Please use this identifier to cite or link to this item: https://scholarbank.nus.edu.sg/handle/10635/221829
Title: SINGAPORE �S CURRENT PUBLIC HOUSING POLICIES AND ITS IMPACT ON OWNERSHIP OF FIRST HAND HDB FLATS
Authors: WU KAILING
Keywords: Building
Project and Facilities Management
George Ofori
2011/2012 PFM
Issue Date: 11-Jun-2012
Citation: WU KAILING (2012-06-11). SINGAPORE �S CURRENT PUBLIC HOUSING POLICIES AND ITS IMPACT ON OWNERSHIP OF FIRST HAND HDB FLATS. ScholarBank@NUS Repository.
Abstract: Since gaining independence, Singapore has undergone a massive urban transformation. Strong government support and financial commitment in providing subsidised housing contributed to the success of Singapore’s housing situation. Singapore’s public housing policies have played a critical role in promoting homeownership, achieving impressive results. The Singapore government has successfully housed 85 percent of its population in public housing flats, with 95 percent of residents being homeowners. While other advanced Asian countries such as Hong Kong have problems providing adequate affordable housing, Singapore has managed to provide quality housing at cheaper prices, extending housing assistance to even the poorest 20 percent of households in Singapore, offering them equal access to housing resources. This dissertation examines the policies with which the government intervenes in the public housing market in Singapore. The various policies and schemes that have impacted public housing in Singapore, from 2001 to 2011, are discussed. Initial findings from a review of the literature revealed the effectiveness and impact of policies on increasing the affordability of and accessibility to first-hand public housing. Demand-side initiatives have been observed to have a profound influence in raising households' affordability levels and increasing the rate of homeownership. Further research was undertaken, through interviews and surveys targeted at 150 Build-to-Order (BTO) and Design, Build and Sell Scheme (DBSS) homeowners and applicants. Interviews were set up with five HDB homeowners in view of understanding current housing problems with respect to affordability and accessibility. Information gathered was then used to generate survey questions, to recognise the general opinions of the public. Primary data collected concurred with secondary sources and revealed that affordability of public housing was greatly increased through the use of Central Provident Fund (CPF) for monthly mortgage loans. For example, Singapore statistics reflected that 80 percent of new flat buyers service their flats entirely from CPF, without making any cash payments. This is reflected similarly through the conducted survey with 78 percent of the respondents servicing their mortgage loans solely through CPF. The shortfalls of the Housing and Development Board’s (HDB) housing allocation systems, such as long waiting times and unsatisfactory balloting process, were also discovered during research, substantiated with statistics and findings of other researchers. It was found that there were high dropout rates that falsely represented the demand of HDB flats. This was mainly due to applicants’ personal preferences that resulted in multiple ballots per applicant, in hope of choosing the best unit suited to their needs. With a thorough understanding of the various causes of problems that lower affordability and hinder accessibility, recommendations with a multi-prong approach are formulated to fine-tune the schemes and processes. A feasibility analysis was also carried out to set realistic expectations.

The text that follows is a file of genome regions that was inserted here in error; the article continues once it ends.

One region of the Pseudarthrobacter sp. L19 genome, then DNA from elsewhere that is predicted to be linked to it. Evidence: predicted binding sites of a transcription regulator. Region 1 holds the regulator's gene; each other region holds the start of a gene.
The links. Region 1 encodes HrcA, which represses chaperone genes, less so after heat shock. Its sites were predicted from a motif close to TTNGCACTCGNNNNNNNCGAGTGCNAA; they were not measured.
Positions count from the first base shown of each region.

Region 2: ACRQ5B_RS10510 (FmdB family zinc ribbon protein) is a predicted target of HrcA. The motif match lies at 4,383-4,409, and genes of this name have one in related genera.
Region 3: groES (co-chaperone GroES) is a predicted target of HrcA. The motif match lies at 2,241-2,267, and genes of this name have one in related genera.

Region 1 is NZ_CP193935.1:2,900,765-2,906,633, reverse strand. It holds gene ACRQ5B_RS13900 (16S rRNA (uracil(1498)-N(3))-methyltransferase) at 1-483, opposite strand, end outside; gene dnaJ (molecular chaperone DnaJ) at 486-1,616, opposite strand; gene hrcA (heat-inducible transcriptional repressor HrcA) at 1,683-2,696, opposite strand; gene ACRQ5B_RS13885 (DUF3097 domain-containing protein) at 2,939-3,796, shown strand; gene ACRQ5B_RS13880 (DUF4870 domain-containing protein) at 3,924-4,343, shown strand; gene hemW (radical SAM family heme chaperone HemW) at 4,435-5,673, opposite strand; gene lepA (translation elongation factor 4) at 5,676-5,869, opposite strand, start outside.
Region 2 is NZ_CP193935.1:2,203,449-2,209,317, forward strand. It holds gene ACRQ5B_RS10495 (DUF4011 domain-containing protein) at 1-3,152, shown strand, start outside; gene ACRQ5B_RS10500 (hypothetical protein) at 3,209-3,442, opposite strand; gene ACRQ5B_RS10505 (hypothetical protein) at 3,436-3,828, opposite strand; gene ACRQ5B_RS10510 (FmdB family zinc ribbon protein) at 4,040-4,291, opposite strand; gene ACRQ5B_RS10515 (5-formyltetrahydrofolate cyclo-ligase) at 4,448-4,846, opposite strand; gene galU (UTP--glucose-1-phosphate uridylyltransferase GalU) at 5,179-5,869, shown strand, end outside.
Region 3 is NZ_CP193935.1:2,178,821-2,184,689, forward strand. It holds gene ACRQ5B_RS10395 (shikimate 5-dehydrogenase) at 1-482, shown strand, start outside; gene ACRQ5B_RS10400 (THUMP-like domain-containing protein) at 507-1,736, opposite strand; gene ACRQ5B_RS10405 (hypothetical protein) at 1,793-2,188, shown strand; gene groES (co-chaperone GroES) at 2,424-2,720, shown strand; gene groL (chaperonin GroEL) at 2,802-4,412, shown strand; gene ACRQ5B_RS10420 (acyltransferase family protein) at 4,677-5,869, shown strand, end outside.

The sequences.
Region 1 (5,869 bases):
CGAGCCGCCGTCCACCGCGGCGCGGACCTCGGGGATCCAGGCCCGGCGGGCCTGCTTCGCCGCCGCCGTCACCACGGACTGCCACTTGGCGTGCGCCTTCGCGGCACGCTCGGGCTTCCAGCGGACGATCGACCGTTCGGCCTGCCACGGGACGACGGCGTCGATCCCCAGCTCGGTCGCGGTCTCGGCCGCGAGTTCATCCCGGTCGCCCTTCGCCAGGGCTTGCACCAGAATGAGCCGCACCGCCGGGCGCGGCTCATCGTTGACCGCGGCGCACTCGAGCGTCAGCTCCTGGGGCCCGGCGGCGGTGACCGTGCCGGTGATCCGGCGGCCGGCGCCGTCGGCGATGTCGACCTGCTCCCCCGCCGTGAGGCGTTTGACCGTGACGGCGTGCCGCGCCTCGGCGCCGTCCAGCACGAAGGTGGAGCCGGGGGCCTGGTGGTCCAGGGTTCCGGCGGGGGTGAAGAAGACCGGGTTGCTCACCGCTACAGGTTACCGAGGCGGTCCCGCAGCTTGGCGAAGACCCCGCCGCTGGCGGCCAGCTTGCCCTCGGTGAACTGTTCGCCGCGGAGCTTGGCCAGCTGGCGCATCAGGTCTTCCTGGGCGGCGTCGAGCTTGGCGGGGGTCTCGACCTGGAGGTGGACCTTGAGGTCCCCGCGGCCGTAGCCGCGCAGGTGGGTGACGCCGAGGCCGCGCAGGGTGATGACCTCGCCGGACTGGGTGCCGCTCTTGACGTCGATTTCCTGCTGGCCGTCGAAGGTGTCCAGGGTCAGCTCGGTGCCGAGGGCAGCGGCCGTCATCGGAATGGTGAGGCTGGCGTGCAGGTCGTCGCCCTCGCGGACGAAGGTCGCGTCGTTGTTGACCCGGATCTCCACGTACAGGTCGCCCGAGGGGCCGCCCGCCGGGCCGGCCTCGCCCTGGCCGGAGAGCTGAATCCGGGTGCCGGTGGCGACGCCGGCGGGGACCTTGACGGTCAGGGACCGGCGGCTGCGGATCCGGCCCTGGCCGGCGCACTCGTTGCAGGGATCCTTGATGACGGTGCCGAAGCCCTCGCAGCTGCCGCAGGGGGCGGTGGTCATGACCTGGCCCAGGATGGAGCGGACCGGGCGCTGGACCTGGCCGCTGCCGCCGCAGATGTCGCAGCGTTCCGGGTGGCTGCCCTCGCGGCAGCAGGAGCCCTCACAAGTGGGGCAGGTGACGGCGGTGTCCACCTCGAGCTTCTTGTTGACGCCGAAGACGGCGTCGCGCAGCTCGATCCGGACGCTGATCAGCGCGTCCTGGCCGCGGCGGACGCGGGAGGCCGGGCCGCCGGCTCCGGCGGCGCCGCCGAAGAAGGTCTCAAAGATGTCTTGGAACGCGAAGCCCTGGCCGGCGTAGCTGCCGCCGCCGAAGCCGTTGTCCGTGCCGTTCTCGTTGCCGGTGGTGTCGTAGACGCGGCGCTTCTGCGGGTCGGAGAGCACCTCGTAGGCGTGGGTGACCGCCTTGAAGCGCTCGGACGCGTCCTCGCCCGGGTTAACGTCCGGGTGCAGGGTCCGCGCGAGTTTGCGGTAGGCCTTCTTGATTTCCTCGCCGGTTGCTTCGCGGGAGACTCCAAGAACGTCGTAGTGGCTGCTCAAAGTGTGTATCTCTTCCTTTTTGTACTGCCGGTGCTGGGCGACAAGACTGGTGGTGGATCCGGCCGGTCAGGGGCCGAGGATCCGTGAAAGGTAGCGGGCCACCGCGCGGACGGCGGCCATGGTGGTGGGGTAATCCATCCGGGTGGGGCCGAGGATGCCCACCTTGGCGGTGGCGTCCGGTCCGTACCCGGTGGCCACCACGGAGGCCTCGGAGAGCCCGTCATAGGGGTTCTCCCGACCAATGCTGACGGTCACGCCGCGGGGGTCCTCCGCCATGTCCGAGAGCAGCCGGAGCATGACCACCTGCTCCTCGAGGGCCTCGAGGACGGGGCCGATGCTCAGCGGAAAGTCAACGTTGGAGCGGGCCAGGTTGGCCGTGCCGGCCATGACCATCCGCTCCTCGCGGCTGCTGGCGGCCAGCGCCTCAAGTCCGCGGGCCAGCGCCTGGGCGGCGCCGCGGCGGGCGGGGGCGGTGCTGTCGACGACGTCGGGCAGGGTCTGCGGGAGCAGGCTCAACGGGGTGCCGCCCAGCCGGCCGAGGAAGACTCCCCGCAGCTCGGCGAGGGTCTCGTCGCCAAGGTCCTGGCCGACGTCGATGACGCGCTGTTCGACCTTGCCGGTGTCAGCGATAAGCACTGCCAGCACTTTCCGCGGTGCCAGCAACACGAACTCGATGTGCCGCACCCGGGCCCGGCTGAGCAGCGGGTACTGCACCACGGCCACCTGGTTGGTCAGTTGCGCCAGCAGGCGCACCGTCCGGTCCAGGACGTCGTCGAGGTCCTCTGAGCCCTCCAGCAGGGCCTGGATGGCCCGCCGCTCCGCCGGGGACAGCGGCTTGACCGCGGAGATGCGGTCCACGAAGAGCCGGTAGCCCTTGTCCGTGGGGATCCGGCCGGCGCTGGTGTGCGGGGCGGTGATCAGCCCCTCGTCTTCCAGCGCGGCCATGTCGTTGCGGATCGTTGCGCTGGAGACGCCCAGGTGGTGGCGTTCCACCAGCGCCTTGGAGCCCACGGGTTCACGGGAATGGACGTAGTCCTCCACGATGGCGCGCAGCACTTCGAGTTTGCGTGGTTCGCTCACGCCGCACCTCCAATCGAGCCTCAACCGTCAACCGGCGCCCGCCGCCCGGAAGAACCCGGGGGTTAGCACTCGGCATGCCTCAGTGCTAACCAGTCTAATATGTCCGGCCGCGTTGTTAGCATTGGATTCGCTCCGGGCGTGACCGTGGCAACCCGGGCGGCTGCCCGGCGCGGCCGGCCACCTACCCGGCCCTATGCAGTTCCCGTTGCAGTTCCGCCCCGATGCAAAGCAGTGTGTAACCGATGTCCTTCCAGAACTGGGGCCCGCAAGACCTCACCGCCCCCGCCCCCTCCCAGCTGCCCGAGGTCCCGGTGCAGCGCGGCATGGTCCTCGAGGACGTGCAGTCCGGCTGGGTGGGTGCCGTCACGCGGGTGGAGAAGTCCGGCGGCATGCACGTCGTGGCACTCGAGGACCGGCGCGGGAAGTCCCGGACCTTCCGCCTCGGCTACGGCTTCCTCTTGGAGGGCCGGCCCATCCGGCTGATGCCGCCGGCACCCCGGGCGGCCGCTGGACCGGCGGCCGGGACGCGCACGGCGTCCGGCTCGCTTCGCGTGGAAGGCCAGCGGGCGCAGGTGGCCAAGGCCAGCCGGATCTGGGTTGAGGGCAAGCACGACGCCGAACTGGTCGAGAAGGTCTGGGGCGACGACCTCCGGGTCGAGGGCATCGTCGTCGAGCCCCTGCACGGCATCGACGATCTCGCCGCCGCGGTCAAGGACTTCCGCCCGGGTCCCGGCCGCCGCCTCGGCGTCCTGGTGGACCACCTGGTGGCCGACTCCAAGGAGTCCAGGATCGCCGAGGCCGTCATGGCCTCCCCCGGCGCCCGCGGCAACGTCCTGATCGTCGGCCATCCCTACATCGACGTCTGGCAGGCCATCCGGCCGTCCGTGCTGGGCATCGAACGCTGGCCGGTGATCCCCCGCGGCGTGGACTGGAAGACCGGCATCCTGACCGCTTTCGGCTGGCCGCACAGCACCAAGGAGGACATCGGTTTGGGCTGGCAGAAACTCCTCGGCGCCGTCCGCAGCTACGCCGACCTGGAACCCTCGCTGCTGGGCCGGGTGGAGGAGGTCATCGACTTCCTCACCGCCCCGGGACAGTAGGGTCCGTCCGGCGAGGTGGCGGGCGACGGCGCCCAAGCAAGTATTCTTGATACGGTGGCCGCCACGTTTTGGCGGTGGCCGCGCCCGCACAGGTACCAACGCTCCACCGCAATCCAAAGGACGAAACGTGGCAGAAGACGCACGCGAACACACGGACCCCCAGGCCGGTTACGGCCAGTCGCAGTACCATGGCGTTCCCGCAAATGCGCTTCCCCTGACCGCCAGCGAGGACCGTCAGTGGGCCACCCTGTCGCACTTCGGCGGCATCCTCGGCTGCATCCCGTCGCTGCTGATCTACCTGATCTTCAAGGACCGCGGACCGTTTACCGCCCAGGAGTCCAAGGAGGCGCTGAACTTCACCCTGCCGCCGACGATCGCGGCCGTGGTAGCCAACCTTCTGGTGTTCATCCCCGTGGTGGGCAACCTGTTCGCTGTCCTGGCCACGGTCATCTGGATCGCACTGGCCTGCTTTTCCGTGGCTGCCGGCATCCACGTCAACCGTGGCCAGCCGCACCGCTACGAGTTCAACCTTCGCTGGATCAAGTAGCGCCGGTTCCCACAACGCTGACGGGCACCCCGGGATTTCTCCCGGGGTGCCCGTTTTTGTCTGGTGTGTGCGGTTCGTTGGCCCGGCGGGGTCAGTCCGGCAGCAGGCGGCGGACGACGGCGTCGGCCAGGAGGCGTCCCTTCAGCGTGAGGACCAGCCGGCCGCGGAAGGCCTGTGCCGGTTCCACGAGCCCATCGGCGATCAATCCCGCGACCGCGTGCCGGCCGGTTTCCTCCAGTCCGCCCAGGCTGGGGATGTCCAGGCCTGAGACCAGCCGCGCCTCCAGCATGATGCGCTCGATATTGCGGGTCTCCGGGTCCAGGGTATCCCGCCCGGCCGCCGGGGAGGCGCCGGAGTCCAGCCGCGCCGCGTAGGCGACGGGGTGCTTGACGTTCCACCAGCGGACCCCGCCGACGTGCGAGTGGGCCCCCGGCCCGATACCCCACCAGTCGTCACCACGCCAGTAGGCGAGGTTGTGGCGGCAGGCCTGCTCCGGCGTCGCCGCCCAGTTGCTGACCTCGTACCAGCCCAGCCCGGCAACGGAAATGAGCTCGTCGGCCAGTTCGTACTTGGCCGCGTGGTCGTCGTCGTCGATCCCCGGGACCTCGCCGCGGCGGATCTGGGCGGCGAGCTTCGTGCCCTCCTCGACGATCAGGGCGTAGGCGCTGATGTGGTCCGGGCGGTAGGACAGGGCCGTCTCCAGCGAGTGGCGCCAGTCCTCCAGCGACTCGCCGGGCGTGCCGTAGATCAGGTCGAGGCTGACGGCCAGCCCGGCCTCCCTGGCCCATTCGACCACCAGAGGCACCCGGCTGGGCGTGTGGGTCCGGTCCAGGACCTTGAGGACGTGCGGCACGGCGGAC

URI: https://scholarbank.nus.edu.sg/handle/10635/221829
Appears in Collections:Bachelor's Theses

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